Our Weakness, God’s Power


I find it curious that people willingly describe natural disasters such as floods, tornados, and forest fires as “acts of God” (manifestations of his power), but rarely mention God’s power during times of great personal and communal success. In this passage, Paul described God’s strategy to demonstrate his power through the lives of believers in Christ to redeem mankind. Predictably, his strategy is the opposite of our earthly pursuits. Instead of self-sufficiency, it is built on those who are weak and dependent on him.

  • How have you seen God work through you in the lives of others to expand his kingdom?


But we have this treasure in jars of clay, to show that the surpassing power belongs to God and not to us. 8 We are afflicted in every way, but not crushed; perplexed, but not driven to despair; 9 persecuted, but not forsaken; struck down, but not destroyed; 10 always carrying in the body the death of Jesus, so that the life of Jesus may also be manifested in our bodies. 11 For we who live are always being given over to death for Jesus’ sake, so that the life of Jesus also may be manifested in our mortal flesh. 12 So death is at work in us, but life in you.

13 Since we have the same spirit of faith according to what has been written, “I believed, and so I spoke,” we also believe, and so we also speak, 14 knowing that he who raised the Lord Jesus will raise us also with Jesus and bring us with you into his presence. 15 For it is all for your sake, so that as grace extends to more and more people it may increase thanksgiving, to the glory of God.

16 So we do not lose heart. Though our outer self is wasting away, our inner self is being renewed day by day. 17 For this light momentary affliction is preparing for us an eternal weight of glory beyond all comparison, 18 as we look not to the things that are seen but to the things that are unseen. For the things that are seen are transient, but the things that are unseen are eternal.


(Today’s questions focus on verses 7-15.)

Note: Paul begins this section with “this treasure,” described in the previous verse as the “light of the knowledge of God’s glory displayed in the face of Christ,” the gospel.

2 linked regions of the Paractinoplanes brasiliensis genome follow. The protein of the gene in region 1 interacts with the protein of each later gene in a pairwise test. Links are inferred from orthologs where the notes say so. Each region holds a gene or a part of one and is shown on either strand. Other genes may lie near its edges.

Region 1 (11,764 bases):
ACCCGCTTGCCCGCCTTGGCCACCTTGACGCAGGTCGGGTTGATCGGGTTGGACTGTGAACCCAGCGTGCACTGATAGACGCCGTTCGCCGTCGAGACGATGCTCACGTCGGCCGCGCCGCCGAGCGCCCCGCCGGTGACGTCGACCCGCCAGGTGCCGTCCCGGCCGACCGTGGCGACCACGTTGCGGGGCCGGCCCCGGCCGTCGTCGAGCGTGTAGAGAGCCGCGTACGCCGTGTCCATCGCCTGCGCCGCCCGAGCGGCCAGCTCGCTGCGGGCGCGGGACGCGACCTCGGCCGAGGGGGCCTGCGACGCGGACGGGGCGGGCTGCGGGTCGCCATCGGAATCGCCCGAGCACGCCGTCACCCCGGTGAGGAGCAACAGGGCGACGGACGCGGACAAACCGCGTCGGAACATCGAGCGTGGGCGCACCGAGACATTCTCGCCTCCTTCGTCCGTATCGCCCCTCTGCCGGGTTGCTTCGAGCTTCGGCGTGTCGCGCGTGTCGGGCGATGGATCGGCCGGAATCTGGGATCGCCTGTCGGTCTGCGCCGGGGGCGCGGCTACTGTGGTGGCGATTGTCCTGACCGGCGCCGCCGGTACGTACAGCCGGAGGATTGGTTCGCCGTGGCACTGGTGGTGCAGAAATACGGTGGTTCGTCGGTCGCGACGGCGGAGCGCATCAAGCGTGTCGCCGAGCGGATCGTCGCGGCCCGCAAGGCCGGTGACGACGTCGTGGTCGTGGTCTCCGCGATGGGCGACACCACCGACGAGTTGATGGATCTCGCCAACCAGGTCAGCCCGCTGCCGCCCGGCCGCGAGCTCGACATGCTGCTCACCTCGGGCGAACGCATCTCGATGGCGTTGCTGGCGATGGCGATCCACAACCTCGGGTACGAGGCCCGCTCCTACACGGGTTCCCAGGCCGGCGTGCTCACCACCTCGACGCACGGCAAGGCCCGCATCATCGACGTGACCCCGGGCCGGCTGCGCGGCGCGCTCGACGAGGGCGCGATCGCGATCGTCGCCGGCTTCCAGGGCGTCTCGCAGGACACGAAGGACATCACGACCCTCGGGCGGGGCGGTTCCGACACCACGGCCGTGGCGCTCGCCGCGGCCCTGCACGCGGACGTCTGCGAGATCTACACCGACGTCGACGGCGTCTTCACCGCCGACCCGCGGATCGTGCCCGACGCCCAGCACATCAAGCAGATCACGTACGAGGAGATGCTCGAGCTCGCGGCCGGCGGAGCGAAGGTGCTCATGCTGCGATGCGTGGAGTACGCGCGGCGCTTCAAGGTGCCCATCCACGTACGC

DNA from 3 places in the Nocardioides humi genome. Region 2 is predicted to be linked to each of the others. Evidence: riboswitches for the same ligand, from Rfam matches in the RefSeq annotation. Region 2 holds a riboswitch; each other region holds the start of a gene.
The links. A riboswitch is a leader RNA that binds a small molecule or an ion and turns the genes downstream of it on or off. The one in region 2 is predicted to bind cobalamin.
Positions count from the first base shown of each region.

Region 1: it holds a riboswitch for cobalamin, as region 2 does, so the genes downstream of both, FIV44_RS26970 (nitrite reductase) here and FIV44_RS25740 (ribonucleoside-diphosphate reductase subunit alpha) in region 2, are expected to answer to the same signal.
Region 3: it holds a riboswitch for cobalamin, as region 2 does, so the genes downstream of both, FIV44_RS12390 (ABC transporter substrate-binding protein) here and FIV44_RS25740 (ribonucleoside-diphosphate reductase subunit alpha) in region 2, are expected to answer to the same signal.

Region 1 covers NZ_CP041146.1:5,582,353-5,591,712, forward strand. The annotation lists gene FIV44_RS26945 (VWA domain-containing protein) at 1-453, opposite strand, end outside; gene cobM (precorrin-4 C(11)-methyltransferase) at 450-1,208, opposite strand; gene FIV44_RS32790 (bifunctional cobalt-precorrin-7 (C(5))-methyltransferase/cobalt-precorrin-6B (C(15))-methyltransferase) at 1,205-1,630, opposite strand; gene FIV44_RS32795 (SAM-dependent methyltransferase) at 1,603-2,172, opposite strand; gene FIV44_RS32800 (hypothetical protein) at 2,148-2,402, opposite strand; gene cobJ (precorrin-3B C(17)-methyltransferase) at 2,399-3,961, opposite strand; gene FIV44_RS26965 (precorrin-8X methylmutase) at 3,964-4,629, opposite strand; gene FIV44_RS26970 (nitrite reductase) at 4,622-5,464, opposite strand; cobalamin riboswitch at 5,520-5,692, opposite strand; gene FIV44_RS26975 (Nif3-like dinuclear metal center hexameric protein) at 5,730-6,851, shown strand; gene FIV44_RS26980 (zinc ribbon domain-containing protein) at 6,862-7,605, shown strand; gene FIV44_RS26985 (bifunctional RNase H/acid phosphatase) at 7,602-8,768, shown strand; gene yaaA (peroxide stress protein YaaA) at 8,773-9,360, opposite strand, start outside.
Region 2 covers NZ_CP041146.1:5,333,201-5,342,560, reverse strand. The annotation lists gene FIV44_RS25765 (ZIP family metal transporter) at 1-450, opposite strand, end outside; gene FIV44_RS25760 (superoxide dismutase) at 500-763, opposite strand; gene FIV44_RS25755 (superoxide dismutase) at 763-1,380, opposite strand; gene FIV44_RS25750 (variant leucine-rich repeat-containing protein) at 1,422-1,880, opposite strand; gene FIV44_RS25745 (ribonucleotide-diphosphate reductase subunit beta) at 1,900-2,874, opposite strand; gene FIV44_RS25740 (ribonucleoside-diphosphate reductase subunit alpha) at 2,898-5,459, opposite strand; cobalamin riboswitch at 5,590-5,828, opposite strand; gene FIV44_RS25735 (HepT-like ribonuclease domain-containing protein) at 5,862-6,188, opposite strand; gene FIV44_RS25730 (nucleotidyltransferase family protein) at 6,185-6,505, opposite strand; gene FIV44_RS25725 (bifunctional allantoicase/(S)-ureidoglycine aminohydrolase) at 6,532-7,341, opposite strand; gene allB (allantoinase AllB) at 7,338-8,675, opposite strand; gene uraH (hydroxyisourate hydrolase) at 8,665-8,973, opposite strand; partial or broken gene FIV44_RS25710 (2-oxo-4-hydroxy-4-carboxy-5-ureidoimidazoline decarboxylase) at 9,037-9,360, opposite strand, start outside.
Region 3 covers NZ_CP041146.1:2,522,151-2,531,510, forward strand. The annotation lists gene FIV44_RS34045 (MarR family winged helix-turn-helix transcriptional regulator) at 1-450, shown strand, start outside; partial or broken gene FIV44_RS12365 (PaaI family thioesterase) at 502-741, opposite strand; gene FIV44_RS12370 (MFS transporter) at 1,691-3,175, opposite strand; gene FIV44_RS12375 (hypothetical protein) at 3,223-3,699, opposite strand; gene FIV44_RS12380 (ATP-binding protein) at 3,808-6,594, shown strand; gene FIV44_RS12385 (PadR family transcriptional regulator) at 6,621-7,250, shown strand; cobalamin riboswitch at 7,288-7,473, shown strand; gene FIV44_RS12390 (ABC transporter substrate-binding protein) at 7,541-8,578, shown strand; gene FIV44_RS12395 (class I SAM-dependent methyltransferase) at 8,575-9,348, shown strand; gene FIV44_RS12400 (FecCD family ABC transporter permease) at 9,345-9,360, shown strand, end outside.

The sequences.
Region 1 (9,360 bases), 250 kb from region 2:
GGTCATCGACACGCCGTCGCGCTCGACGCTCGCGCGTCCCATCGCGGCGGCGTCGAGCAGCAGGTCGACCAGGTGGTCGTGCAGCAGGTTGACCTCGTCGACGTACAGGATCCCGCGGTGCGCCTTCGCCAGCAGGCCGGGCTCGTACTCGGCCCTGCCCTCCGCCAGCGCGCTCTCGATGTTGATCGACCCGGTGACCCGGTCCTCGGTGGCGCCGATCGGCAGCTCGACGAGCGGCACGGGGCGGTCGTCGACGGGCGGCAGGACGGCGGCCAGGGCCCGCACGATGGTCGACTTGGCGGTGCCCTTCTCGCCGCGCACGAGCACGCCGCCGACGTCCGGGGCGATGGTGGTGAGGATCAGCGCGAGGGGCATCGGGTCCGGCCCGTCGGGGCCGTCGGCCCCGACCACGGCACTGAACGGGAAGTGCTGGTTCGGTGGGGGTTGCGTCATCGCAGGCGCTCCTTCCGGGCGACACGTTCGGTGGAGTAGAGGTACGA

1. List the weaknesses of the jar of clay (Paul’s body) and the ways God’s power appeared to him in verses 8-9.
  2. What prerequisite did Paul describe in verses 10 and 11 for the life of Jesus to be manifested in his body? What might this look like, in practical terms, in your life?
  3. What reasons and motives did Paul give in verses 13-14 for his ministry?
  4. What was Paul’s end goal (vs. 15)?
  5. Knowing that God turns weaknesses into strengths, what weaknesses do you have that, if confessed, God could use to build his kingdom?


By describing himself as a common clay jar, Paul wanted the Corinthians to understand that it was God’s power (and not his own) that sustained him  through his trials and afflictions as a minister of the gospel. The truth that God had raised Jesus and would raise Paul and other believers into his eternal presence gave needed hope as he faced opposition.  Above all, Paul’s aim was to extend  the grace of the gospel, resulting in believers giving joyous gratitude and glory to God. Knowing that God sustains us in our present suffering, and offers us the hope of being with him always, gives us reason to walk in victory and manifest Jesus’ joy, peace, and love to a world in need, even in the midst of trials.

  • Share with God your gratitude for his son, his past provisions, and the sustaining power he will provide in the future.